The institution of a leisure class is the outgrowth of an early discrimination between employments, according to which some employments are worthy and others unworthy. Under this ancient distinction the worthy employments are those which may be classed as exploit; unworthy are those necessary employments into which no appreciable element of exploit enters.

He sees this division arising early in history as honour and status are assigned to those are successful in making others do what they want and “at the same time, employment in industry becomes correspondingly odious, and, in the common-sense apprehension, the handling of the tools and implements of industry falls beneath the dignity of able-bodied men. Labour becomes irksome.”

We’re no longer hairy barbarians using the vanquished for foot-stools but, as Veblen points out, the distinction persists no matter how illogical and unprofitable. Coding is still somehow viewed as necessarily inferior to the boardroom meeting even if it is the genius piece of code that makes or breaks a business.

Attitudes are changing, but still so slowly that there is a desperate shortage of people with both the experience and the hands-on skills to get things done.

So if you are a good analyst, and you love what you do, then this is my advice to you: when they come to lure you from your lovely pristine scripts, resist. Stay where you are. The 21st century is going to need you!

Two Quick Recipes: Ubuntu and Hadoop

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There are so many flavours of everything and things are changing so quickly that I find every task researched online ends up being a set of instructions stitched together from several blogs and forums. Here’s a couple of recent ones.

Ubuntu on AWS (50 mins)

Was going to buy a new laptop but it made more sense to set up a linux instance on AWS and remote in (a quarter of the price and more interesting). Here’s my recipe

    1. As in Mark’s earlier post set yourself up with an AWS account and a key pair by following this tutorial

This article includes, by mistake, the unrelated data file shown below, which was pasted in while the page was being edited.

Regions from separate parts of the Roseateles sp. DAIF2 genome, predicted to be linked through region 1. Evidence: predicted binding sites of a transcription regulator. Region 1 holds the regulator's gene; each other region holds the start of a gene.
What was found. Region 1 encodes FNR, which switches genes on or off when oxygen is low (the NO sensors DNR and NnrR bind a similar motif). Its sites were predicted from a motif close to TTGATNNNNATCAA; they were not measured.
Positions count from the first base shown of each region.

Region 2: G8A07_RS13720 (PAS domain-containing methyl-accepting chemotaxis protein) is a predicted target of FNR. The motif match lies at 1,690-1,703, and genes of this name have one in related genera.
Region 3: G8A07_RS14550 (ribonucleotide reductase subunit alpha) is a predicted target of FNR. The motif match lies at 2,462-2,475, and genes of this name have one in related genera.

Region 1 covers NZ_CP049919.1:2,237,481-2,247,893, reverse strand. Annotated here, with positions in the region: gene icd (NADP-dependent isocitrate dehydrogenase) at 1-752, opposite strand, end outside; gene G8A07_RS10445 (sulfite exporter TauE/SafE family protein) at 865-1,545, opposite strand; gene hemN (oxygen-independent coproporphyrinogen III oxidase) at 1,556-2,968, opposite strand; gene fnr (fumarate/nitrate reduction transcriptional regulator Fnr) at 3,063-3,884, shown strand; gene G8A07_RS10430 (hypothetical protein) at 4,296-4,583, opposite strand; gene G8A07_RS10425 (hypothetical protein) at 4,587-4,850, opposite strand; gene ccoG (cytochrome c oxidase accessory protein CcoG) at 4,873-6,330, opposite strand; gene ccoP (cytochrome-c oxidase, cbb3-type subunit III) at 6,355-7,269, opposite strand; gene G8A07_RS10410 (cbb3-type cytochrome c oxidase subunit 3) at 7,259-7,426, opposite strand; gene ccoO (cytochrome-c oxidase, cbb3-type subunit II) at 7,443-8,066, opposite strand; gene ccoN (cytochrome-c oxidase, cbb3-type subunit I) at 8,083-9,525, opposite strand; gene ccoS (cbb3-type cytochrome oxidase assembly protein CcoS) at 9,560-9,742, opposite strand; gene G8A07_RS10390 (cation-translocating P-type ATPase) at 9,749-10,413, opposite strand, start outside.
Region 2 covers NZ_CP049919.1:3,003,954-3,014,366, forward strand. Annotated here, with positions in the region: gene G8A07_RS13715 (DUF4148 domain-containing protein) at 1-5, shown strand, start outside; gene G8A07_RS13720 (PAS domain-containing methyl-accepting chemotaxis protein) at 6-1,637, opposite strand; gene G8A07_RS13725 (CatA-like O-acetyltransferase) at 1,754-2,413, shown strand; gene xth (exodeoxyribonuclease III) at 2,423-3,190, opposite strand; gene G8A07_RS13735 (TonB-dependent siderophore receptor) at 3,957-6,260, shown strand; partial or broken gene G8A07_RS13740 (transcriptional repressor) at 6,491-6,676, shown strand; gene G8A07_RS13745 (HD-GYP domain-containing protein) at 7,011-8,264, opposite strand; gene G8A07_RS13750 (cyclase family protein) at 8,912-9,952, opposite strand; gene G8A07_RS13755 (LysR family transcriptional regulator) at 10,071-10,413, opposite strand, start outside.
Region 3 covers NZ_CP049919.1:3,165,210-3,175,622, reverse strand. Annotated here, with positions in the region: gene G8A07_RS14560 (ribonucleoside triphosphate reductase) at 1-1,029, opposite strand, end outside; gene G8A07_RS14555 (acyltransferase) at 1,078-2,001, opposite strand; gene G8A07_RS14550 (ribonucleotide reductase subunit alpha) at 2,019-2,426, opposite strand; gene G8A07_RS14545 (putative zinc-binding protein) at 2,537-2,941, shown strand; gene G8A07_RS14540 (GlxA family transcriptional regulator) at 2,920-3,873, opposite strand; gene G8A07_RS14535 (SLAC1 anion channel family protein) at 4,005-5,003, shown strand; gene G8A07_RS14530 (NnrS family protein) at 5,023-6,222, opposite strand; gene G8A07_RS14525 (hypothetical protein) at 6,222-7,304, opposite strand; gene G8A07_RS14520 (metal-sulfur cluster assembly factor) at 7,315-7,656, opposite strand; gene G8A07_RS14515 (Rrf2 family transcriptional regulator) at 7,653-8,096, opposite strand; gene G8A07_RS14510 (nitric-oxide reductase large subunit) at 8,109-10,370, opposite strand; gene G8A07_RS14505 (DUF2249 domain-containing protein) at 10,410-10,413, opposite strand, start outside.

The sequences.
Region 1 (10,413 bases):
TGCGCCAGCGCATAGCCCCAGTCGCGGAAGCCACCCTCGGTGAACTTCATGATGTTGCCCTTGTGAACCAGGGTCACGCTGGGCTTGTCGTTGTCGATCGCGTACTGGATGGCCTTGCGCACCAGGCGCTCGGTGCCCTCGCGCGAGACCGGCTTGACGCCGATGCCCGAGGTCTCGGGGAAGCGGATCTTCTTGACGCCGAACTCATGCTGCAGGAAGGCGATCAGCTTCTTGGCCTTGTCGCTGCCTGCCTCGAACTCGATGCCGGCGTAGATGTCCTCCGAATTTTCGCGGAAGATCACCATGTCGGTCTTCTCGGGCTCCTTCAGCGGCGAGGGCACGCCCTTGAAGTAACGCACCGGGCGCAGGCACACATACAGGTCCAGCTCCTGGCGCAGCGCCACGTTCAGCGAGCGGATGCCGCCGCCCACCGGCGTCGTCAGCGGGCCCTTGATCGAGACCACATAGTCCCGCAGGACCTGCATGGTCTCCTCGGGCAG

2. Launch an Ubuntu instance using the EC2 management console and select memory and processing power to suit.
    3. Start up the instance then connect to it by using Mindterm (very useful alternative to SSHing in with putty). To do this just select the instance in the terminal. Select Actions and then Connect. (You’ll need to provide the path to your saved key)
    4. Now you probably want to remote into your machine. Do this by setting up NoMachineNX following steps 2 to 4 in the following post
    5. However when you execute the last line of step 2 you’ll find that nxsetup is not found. To fix this switch to this post and follow steps 6-7 (life’s so complicated)

    6. Change password authentication to yes in  /etc/ssh/sshd_config
    7. Add gnome fall back

sudo apt-get install gnome-session-fallback

  1. Restart the instance and log in

Just remember to keep an eye on the charges!

Single Cluster Hadoop on Ubuntu (20 mins)

Of course you can run Hadoop directly on Amazon’s EMR platform but if you want to get more of a feel for how it works in a familiar environment you can set it up on a single instance.

  1. Follow the instructions in this post substituting in the latest hadoop stable release
  2. Install the latest JDK sudo apt-get install openjdk-7-jdk
  3. Set the JAVA_HOME path variable export JAVA_HOME=/usr/lib/jvm/java-1.7.0-openjdk-amd64 Substituting in the path to the JDK binaries
  4. From the Hadoop quick start guide follow the instructions in the “Prepare to start the Hadoop Cluster” and “Stand Alone Operations” sections. If this all works you should be ready to go.

 

Machine Learning and Analytics based in London, UK